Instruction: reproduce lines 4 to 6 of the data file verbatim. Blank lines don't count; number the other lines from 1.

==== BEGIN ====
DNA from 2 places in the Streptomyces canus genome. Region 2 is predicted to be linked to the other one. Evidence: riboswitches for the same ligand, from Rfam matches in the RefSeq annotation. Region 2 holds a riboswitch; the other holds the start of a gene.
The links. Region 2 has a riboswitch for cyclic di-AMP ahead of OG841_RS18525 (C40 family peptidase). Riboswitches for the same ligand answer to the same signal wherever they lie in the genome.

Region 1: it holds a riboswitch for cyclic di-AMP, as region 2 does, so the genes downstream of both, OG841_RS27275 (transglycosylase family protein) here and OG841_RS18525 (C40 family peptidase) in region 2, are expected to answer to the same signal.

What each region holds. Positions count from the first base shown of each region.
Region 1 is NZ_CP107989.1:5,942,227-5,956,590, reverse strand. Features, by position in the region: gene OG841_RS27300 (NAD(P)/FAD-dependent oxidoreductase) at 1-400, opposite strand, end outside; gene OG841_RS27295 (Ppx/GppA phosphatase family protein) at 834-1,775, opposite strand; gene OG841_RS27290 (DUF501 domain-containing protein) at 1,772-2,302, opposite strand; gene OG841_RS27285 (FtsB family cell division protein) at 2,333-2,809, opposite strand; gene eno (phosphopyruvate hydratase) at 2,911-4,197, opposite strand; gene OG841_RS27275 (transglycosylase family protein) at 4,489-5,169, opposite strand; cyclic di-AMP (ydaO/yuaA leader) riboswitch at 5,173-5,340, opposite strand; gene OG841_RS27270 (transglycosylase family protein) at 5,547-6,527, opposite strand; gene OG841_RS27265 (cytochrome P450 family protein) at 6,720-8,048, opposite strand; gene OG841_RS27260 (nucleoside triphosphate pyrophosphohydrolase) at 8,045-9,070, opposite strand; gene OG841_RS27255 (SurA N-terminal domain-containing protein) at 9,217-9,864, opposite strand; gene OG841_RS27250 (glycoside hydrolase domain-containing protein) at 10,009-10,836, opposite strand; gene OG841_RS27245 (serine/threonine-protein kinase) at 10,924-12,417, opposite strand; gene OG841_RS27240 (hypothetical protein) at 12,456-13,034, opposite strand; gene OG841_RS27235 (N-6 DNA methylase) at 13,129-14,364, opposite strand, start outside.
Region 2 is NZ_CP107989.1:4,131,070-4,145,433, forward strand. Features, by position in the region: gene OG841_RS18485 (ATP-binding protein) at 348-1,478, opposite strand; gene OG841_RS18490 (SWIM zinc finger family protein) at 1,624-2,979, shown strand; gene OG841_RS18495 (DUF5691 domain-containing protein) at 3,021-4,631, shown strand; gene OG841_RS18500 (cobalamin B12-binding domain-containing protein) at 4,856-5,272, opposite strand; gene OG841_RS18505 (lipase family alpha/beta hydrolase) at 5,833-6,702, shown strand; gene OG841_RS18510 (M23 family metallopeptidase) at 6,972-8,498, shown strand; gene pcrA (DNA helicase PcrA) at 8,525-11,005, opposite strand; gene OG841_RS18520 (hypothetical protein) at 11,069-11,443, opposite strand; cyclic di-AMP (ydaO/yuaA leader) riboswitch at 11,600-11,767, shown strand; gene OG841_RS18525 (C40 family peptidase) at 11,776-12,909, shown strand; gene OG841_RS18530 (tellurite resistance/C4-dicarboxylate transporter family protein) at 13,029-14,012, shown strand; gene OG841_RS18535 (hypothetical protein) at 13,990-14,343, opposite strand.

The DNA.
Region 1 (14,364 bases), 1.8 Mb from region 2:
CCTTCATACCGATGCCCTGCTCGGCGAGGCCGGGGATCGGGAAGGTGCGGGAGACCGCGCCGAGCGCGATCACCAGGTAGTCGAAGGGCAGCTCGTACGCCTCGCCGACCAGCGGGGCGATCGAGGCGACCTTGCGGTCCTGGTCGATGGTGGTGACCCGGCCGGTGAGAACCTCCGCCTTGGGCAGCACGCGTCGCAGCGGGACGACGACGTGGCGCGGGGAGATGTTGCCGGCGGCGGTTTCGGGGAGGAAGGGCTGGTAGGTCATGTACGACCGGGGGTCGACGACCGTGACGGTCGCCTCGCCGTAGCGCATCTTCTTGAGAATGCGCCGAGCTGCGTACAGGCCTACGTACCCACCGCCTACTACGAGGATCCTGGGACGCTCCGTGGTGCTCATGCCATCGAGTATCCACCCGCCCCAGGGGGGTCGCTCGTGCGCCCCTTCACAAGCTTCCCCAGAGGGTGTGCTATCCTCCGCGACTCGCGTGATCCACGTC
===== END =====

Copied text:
What each region holds. Positions count from the first base shown of each region.
Region 1 is NZ_CP107989.1:5,942,227-5,956,590, reverse strand. Features, by position in the region: gene OG841_RS27300 (NAD(P)/FAD-dependent oxidoreductase) at 1-400, opposite strand, end outside; gene OG841_RS27295 (Ppx/GppA phosphatase family protein) at 834-1,775, opposite strand; gene OG841_RS27290 (DUF501 domain-containing protein) at 1,772-2,302, opposite strand; gene OG841_RS27285 (FtsB family cell division protein) at 2,333-2,809, opposite strand; gene eno (phosphopyruvate hydratase) at 2,911-4,197, opposite strand; gene OG841_RS27275 (transglycosylase family protein) at 4,489-5,169, opposite strand; cyclic di-AMP (ydaO/yuaA leader) riboswitch at 5,173-5,340, opposite strand; gene OG841_RS27270 (transglycosylase family protein) at 5,547-6,527, opposite strand; gene OG841_RS27265 (cytochrome P450 family protein) at 6,720-8,048, opposite strand; gene OG841_RS27260 (nucleoside triphosphate pyrophosphohydrolase) at 8,045-9,070, opposite strand; gene OG841_RS27255 (SurA N-terminal domain-containing protein) at 9,217-9,864, opposite strand; gene OG841_RS27250 (glycoside hydrolase domain-containing protein) at 10,009-10,836, opposite strand; gene OG841_RS27245 (serine/threonine-protein kinase) at 10,924-12,417, opposite strand; gene OG841_RS27240 (hypothetical protein) at 12,456-13,034, opposite strand; gene OG841_RS27235 (N-6 DNA methylase) at 13,129-14,364, opposite strand, start outside.
Region 2 is NZ_CP107989.1:4,131,070-4,145,433, forward strand. Features, by position in the region: gene OG841_RS18485 (ATP-binding protein) at 348-1,478, opposite strand; gene OG841_RS18490 (SWIM zinc finger family protein) at 1,624-2,979, shown strand; gene OG841_RS18495 (DUF5691 domain-containing protein) at 3,021-4,631, shown strand; gene OG841_RS18500 (cobalamin B12-binding domain-containing protein) at 4,856-5,272, opposite strand; gene OG841_RS18505 (lipase family alpha/beta hydrolase) at 5,833-6,702, shown strand; gene OG841_RS18510 (M23 family metallopeptidase) at 6,972-8,498, shown strand; gene pcrA (DNA helicase PcrA) at 8,525-11,005, opposite strand; gene OG841_RS18520 (hypothetical protein) at 11,069-11,443, opposite strand; cyclic di-AMP (ydaO/yuaA leader) riboswitch at 11,600-11,767, shown strand; gene OG841_RS18525 (C40 family peptidase) at 11,776-12,909, shown strand; gene OG841_RS18530 (tellurite resistance/C4-dicarboxylate transporter family protein) at 13,029-14,012, shown strand; gene OG841_RS18535 (hypothetical protein) at 13,990-14,343, opposite strand.